Kumar: Seasonal fluctuation and utilisation is something which we will see from time to time. I do not think it needs to be read too much into. The fact is that we have invested significantly in processes, technologies to be able to manage our supply chain in a very, very robust way and that gives us lot of confidence. What you see what gets reflected in utilisation are plans to bring people onboard, so you will see some of those spikes and dips from time to time as well as ensuring that we have the right kind of people to be able to drive growth going forward. So it is combination of both.
Q: You have alluded to a strengthening deal pipeline, improving deal win ratios on the restructuring deals. Could you give us a few numbers?
Kurien: We do not break out numbers separately in terms of what we do in each segment, but I guess the only way to read our results is that you should wait for the Q2 results to come out and then look for our Q3 guidance. Unfortunately, I cannot give you specific numbers on each of those components.
Q: Do you have the confidence to call this revenue momentum secular?
Kurien: The minute I say that then I am giving full year guidance, I unfortunately cannot do that. But frankly from what we see today there are couple of positive trends that we see. One is the economies in which we play. Those economies are clearly improving. Discretionary spend is coming back slowly. There are still areas like high tech telecom, especially on the R&D side which continues to be stressed, investment banking on the banking side. Yet there are bright spots on the flipside which we think kind of give us confidence that growth will come back.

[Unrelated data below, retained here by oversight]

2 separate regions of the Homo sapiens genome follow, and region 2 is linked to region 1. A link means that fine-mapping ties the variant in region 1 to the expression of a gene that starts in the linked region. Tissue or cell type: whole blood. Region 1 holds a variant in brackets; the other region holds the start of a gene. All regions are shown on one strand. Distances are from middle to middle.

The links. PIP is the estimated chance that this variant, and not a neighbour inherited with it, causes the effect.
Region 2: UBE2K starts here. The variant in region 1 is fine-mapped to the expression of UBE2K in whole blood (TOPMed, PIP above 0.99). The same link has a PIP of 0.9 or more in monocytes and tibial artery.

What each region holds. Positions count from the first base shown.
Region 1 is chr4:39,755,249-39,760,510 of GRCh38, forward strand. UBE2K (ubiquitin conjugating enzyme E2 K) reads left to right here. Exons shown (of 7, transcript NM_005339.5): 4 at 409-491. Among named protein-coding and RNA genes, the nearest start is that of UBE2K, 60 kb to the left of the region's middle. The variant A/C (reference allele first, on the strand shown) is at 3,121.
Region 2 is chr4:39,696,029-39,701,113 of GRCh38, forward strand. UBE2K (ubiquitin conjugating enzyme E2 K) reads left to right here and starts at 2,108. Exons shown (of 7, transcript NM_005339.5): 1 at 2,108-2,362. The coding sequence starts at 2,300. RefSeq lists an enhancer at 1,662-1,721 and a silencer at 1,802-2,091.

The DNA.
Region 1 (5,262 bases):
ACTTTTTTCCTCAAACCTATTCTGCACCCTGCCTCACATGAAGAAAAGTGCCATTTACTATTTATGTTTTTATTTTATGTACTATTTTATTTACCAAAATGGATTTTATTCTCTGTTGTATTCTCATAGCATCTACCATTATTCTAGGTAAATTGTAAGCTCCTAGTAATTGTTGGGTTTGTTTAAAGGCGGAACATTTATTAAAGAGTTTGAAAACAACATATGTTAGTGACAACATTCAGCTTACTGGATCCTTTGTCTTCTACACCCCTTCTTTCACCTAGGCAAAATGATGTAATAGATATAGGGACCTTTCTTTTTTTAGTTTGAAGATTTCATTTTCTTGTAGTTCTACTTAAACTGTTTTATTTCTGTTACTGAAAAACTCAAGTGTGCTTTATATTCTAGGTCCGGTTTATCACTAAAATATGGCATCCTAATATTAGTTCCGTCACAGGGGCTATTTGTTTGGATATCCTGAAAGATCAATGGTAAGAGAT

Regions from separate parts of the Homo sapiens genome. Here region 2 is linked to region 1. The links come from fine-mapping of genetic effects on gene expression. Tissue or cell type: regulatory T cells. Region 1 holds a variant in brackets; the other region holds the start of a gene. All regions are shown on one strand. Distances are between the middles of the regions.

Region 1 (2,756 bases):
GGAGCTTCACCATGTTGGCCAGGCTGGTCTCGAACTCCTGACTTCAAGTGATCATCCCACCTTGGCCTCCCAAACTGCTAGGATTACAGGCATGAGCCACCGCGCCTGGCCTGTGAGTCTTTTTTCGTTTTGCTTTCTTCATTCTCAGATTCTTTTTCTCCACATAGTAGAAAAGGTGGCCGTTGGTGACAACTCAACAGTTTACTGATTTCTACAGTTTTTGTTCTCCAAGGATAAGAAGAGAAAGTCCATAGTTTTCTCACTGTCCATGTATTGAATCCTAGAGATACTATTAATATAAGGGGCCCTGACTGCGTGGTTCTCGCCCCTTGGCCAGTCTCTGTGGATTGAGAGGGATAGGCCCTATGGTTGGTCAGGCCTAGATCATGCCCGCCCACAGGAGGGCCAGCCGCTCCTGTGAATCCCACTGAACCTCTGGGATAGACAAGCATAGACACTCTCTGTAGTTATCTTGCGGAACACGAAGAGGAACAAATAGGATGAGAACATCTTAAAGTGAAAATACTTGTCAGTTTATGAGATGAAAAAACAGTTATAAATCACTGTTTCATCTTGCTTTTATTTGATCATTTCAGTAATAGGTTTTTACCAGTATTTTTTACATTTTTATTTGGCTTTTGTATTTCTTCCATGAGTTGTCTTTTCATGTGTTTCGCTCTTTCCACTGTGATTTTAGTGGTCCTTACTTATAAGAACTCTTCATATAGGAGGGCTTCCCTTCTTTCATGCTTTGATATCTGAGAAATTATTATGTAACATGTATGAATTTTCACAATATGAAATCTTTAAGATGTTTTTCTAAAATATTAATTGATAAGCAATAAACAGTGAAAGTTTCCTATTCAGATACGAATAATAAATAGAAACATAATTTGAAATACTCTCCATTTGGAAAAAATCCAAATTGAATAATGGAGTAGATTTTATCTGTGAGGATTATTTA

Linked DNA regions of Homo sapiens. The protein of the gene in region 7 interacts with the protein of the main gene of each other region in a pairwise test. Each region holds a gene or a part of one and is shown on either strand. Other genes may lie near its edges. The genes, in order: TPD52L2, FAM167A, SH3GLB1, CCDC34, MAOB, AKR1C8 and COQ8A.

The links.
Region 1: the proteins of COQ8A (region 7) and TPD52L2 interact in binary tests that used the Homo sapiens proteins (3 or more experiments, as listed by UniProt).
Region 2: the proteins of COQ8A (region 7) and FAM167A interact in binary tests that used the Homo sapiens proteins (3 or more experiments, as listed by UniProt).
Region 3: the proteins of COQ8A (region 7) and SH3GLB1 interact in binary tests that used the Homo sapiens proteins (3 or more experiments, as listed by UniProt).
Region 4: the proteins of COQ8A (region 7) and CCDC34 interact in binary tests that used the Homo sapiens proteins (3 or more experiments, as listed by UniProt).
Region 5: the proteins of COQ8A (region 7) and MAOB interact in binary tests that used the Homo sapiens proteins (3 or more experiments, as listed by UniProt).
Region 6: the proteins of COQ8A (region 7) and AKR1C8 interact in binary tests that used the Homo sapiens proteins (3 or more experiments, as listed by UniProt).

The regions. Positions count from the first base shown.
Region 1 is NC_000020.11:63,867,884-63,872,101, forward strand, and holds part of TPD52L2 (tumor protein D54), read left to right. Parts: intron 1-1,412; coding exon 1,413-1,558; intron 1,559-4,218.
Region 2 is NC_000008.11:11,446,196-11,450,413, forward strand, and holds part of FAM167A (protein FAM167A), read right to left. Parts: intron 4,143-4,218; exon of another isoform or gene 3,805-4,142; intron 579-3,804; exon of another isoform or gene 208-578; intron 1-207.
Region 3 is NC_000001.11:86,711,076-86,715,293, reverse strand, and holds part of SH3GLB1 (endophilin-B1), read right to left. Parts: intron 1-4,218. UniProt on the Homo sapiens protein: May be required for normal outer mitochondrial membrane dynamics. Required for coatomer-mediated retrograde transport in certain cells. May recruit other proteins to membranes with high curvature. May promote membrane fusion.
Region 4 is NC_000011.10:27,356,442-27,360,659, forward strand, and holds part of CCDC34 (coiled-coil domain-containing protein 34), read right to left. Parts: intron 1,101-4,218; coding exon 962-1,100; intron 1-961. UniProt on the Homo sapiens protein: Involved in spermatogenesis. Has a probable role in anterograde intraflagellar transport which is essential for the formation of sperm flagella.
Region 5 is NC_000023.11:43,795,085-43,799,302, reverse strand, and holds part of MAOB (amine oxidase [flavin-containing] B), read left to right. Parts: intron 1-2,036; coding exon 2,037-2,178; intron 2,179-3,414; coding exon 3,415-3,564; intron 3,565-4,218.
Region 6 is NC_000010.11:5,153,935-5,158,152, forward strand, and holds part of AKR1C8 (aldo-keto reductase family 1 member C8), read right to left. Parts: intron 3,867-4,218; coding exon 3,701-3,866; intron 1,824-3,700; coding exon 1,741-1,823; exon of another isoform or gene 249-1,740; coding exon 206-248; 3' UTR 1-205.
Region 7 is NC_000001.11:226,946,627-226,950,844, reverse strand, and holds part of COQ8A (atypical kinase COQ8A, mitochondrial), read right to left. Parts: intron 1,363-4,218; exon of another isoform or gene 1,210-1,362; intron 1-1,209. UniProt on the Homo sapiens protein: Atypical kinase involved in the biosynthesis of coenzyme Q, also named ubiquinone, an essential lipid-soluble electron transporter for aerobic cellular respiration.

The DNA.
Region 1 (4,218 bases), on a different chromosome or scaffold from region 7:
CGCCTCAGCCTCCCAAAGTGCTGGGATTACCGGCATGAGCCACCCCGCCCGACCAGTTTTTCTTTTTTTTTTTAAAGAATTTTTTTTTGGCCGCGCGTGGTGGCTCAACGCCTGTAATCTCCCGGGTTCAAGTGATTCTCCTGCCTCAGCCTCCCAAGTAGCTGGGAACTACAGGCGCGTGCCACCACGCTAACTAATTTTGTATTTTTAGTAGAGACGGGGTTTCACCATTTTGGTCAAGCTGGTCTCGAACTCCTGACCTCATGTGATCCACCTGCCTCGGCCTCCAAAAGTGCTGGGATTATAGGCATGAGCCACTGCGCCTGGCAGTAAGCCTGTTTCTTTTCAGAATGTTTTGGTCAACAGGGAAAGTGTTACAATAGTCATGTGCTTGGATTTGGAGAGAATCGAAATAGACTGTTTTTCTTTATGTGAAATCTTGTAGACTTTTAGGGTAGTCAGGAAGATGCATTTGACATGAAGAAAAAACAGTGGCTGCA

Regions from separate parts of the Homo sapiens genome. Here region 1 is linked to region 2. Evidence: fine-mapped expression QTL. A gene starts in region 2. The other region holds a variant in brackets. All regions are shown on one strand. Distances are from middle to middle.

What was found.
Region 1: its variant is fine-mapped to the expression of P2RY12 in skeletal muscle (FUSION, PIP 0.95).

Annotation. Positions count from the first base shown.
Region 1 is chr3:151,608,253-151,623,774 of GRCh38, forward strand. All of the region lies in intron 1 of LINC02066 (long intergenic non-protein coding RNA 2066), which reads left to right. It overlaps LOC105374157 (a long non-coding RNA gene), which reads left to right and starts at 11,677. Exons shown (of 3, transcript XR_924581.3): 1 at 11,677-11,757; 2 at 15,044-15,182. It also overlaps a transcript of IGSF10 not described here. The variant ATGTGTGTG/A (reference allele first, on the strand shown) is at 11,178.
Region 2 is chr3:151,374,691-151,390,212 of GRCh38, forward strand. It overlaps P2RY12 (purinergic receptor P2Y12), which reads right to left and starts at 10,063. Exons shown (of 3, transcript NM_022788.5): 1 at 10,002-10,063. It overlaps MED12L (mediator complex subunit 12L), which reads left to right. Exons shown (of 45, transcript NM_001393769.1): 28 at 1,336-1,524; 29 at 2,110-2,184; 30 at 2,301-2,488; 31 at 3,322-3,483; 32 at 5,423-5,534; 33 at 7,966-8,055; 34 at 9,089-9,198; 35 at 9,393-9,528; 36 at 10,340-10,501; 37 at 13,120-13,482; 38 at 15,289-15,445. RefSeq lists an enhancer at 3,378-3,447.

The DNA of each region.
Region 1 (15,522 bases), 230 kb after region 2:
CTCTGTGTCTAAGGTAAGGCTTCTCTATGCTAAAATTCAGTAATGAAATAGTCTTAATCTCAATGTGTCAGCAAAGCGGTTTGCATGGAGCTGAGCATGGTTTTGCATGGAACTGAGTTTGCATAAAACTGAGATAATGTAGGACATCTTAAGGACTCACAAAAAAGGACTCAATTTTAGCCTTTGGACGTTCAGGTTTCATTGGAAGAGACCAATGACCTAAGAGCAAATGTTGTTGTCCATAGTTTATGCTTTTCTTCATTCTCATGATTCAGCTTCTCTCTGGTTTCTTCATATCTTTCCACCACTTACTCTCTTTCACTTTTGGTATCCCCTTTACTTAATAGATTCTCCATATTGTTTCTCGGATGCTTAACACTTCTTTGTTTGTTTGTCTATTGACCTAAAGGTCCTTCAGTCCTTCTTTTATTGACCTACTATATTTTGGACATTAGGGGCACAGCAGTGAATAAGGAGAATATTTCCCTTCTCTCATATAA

Q: If the outplacement debarment clause of the Immigration Bill is passed in the house bill then what will be the impact? I am sure you will have quantified it internally and if you take offsetting measures perhaps increase the number of employees that you have on-site etc then what will be the impact on the margins etc.? Explain to us how significant the impact of that clause will be?
Kurien: I think all three of us are not the Chicken Little kind of guys so it is very difficult for us to figure out what is going to happen when the sky falls on our head. It is a very tough one. Fundamentally, what you could ask yourself is do you have mitigation measures in place to take care of an eventuality if that happens, I think that is fundamentally the kind we are playing. We don't believe this controls governments.
Senapaty: I think you have made the question much more simpler saying that if the house bill were to get passed as oppose to Senate bill getting passed because the Senate bill has a lot of provision which are harmful and the house bill does not many of them. From that point of view it is a good sign. I think the discriminative provision in the house bill is very limited as compared to the Senate bill, but I think there is understanding between the two governments as well as the industry in the US and India that some of this particular provisions are not necessarily good from an US and India trade point of view. Our own expectation is the house bill is much more balanced except few provisions which we think as and when they get passed will not have that element also. If it were to be there it could impact Indian companies as well as some US players too and therefore it will take the cost so far that may not be in the interest of the US companies too. That is where the strong confidence or strong view that perhaps some of that will also get much more moderate will be eliminated.